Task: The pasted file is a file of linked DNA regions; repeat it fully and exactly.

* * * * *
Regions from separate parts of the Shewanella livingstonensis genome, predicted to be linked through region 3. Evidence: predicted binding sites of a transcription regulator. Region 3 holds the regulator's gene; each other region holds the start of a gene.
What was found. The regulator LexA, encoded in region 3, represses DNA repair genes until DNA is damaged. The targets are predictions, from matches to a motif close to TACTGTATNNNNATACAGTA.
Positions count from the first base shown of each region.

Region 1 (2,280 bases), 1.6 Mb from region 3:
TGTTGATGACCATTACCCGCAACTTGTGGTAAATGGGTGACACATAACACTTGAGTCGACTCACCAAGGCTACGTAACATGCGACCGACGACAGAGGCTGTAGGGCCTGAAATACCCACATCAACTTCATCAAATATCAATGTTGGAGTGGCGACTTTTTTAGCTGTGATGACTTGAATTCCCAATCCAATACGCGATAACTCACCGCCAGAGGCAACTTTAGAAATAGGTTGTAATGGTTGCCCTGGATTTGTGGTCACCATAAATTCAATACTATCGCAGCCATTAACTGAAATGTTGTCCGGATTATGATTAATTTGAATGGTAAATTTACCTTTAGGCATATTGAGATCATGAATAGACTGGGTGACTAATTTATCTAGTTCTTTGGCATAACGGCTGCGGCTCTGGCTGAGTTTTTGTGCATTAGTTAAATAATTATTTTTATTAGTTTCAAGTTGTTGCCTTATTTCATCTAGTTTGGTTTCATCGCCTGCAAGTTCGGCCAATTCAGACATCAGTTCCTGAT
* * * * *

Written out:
Regions from separate parts of the Shewanella livingstonensis genome, predicted to be linked through region 3. Evidence: predicted binding sites of a transcription regulator. Region 3 holds the regulator's gene; each other region holds the start of a gene.
What was found. The regulator LexA, encoded in region 3, represses DNA repair genes until DNA is damaged. The targets are predictions, from matches to a motif close to TACTGTATNNNNATACAGTA.
Positions count from the first base shown of each region.

Region 1 (2,280 bases), 1.6 Mb from region 3:
TGTTGATGACCATTACCCGCAACTTGTGGTAAATGGGTGACACATAACACTTGAGTCGACTCACCAAGGCTACGTAACATGCGACCGACGACAGAGGCTGTAGGGCCTGAAATACCCACATCAACTTCATCAAATATCAATGTTGGAGTGGCGACTTTTTTAGCTGTGATGACTTGAATTCCCAATCCAATACGCGATAACTCACCGCCAGAGGCAACTTTAGAAATAGGTTGTAATGGTTGCCCTGGATTTGTGGTCACCATAAATTCAATACTATCGCAGCCATTAACTGAAATGTTGTCCGGATTATGATTAATTTGAATGGTAAATTTACCTTTAGGCATATTGAGATCATGAATAGACTGGGTGACTAATTTATCTAGTTCTTTGGCATAACGGCTGCGGCTCTGGCTGAGTTTTTGTGCATTAGTTAAATAATTATTTTTATTAGTTTCAAGTTGTTGCCTTATTTCATCTAGTTTGGTTTCATCGCCTGCAAGTTCGGCCAATTCAGACATCAGTTCCTGAT